Male peacock at Mayfield Park and Nature Preserve in Austin.

Mayfield Park and Nature Preserve: Dozens of Peafowl Reside at This Historic Nature Park

There are thousands of interesting parks found throughout the great state of Texas. Mayfield Park and Nature Preserve is just one of those parks. The park is located about 15 minutes from downtown Austin. It covers roughly 20 acres and includes a historic cottage, water lily ponds, and beautiful gardens. Because of its natural beauty, people often use the park to celebrate special events like business conferences and weddings.

People visit Mayfield Park and Nature Preserve for a variety of reasons. Visitors often travel to the nature preserve to admire the beautiful gardens found within, enjoy wildlife photography, or walk along the trails. However, the residents at the park are one of the main attractions. Roughly 25 peafowl reside at the park year-round.

Dozens of Peafowl Reside at Mayfield Park and Nature Preserve

Back in 1935, the original pair of peafowl was introduced to the park. Today, the majority of peafowl that reside at the park are descendants of the original pair. There are currently 2 types of peafowl found within the park: the black-shoulder peafowl and the India blue peafowl.

What’s a peafowl you ask? Unknowingly, people commonly refer to peafowl as peacocks which is the wrong terminology. In fact, the males are only referred to as peacocks while females are referred to as peahens.

Black-Shoulder Peafowl: A Color Mutation of the Common Peafowl

Several black-shoulder peafowl are found at the park. Black-shoulder peacocks look almost identical to their close relative the India blue peacock. However, the feathers on the shoulders of each species are vastly different. As their name suggests, male black-shoulder peacocks have dark black feathers that cover the shoulders. When standing next to one another, it’s easy to distinguish a black-shoulder peacock from an India blue peacock.

Male black-shoulder peacock in Travis County, TX.

Female black-shoulder peahens, on the other hand, look completely different than their male counterparts. The females display mostly white feathers with brown and black feathers sprinkled throughout their plumage. As a result, people often mistake the females for having albinism. 

Black-shoulder female peahen in Austin, Texas.

India Blue Peafowl: Also Known as the Common Peafowl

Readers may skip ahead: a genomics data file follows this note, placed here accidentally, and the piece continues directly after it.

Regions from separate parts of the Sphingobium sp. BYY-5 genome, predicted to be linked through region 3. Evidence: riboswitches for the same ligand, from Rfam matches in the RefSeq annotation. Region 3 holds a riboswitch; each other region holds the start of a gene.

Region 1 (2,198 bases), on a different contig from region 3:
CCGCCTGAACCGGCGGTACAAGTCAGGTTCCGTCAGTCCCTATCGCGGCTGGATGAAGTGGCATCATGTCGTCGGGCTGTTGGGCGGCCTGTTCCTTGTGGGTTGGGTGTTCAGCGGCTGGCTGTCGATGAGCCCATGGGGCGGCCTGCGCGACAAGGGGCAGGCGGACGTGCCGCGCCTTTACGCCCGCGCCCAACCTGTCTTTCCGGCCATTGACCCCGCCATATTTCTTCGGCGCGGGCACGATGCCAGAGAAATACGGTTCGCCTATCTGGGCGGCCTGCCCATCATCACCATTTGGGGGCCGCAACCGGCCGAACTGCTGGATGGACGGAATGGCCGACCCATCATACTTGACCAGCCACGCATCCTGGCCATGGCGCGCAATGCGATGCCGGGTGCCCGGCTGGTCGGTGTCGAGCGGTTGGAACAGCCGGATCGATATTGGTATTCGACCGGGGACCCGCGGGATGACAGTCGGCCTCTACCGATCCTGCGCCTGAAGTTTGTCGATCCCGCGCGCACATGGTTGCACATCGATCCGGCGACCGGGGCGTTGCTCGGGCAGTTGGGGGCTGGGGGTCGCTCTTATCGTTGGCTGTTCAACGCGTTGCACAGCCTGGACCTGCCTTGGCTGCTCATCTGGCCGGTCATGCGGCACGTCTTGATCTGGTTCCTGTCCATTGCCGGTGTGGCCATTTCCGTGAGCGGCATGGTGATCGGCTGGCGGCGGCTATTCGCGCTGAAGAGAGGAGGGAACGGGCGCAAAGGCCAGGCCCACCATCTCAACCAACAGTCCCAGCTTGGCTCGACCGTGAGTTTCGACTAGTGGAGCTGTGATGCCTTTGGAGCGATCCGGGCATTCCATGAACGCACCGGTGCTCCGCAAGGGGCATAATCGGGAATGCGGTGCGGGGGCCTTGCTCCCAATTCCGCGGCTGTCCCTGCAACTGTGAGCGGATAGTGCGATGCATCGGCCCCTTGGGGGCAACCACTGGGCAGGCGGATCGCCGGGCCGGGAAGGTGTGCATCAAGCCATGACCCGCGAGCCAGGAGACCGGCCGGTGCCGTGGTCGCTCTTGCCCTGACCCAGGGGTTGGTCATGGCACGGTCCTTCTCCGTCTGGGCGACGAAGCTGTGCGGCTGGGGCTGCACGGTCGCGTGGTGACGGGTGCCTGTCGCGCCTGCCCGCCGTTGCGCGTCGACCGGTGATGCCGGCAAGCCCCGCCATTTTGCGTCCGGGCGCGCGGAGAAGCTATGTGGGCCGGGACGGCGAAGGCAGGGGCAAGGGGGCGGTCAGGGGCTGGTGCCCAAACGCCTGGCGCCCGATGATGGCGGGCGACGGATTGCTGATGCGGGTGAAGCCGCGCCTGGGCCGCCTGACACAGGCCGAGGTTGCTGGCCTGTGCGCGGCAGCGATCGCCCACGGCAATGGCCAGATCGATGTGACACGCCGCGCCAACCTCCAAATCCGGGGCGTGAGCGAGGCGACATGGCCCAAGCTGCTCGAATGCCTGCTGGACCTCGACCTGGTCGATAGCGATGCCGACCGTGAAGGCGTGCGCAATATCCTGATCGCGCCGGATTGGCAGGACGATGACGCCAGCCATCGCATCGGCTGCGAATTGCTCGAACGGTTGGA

In addition to the black-shoulder peafowl, there are several India blue peafowl that reside at Mayfield Park and Nature Preserve. India blue peafowl, or common peafowl, are the classic species of peafowl that most people think of when they hear the word peacock. Like many male birds in the animal kingdom, the males display more vibrant coloring than the females.

Male India blue peacocks have blue iridescent feathers that cover their crown, face, chest, and abdomen. Green, brown, and multicolored feathers cover their shoulders. Females, on the other hand, display white, green, and brown feathers across their entire bodies. 

Male peacock featured in Mayfield Park and Nature Preserve photos by Sara Turbyfill.

Like the black-shoulder peafowl, determining the gender of an India blue peafowl is rather easy. For example, the length of the bird’s tail can help you determine if it’s a male or female. Peacocks have much longer tails than peahens. A peacock’s tail can reach lengths of up to 5 feet, while a peahen’s tail barely reaches 6 inches. Also, peacocks are the only ones that display the traditional eyespot feathers. In fact, peacocks use their eyespot feathers to put on a show and attract female mates.

Male peacock walking around at a local park in Austin, Texas.

Other Wildlife Found at Mayfield Park and Nature Preserve

In addition to peafowl, Mayfield Park and Nature Preserve is home to numerous other wildlife species. As mentioned above, the park features several lily ponds which provide the perfect habitat for a diverse group of aquatic animals. Bullfrogs, koi fish, turtles, and water snakes commonly rest in or near the water.

The park also attracts a wide variety of migratory and native Texas birds. Birdwatchers and wildlife photographers often visit the park to observe these birds in a natural setting. Common sightings include the American robin, blue jay, green heron, northern cardinal, and red-bellied woodpecker. Less frequent sightings include the American goldfinch, ladder-back woodpecker, orange-crowned warbler, purple martin, and spotted towhee.

Visit Mayfield Park and Nature Preserve

You don’t have to be an avid birdwatcher or wildlife enthusiast to enjoy Mayfield Park and Nature Preserve. Visiting this historic Texas park is a unique experience that everyone in the family can enjoy. The park offers a wide variety of outdoor activities like birdwatching, hiking, and wildlife photography. If you’re ever in the Austin area, this is a stop you don’t want to miss.

The park is open daily from 5 am until 10 pm. There is no entrance fee, so visitors can come and go as they please without worrying about paying to enter. One important thing to note, however, is that no pets are allowed on the park’s premises. This policy helps protect the wildlife and peafowl to ensure they are not harmed or harassed by other animals. For more information about the peafowl found at this historic park, check out the resources below.

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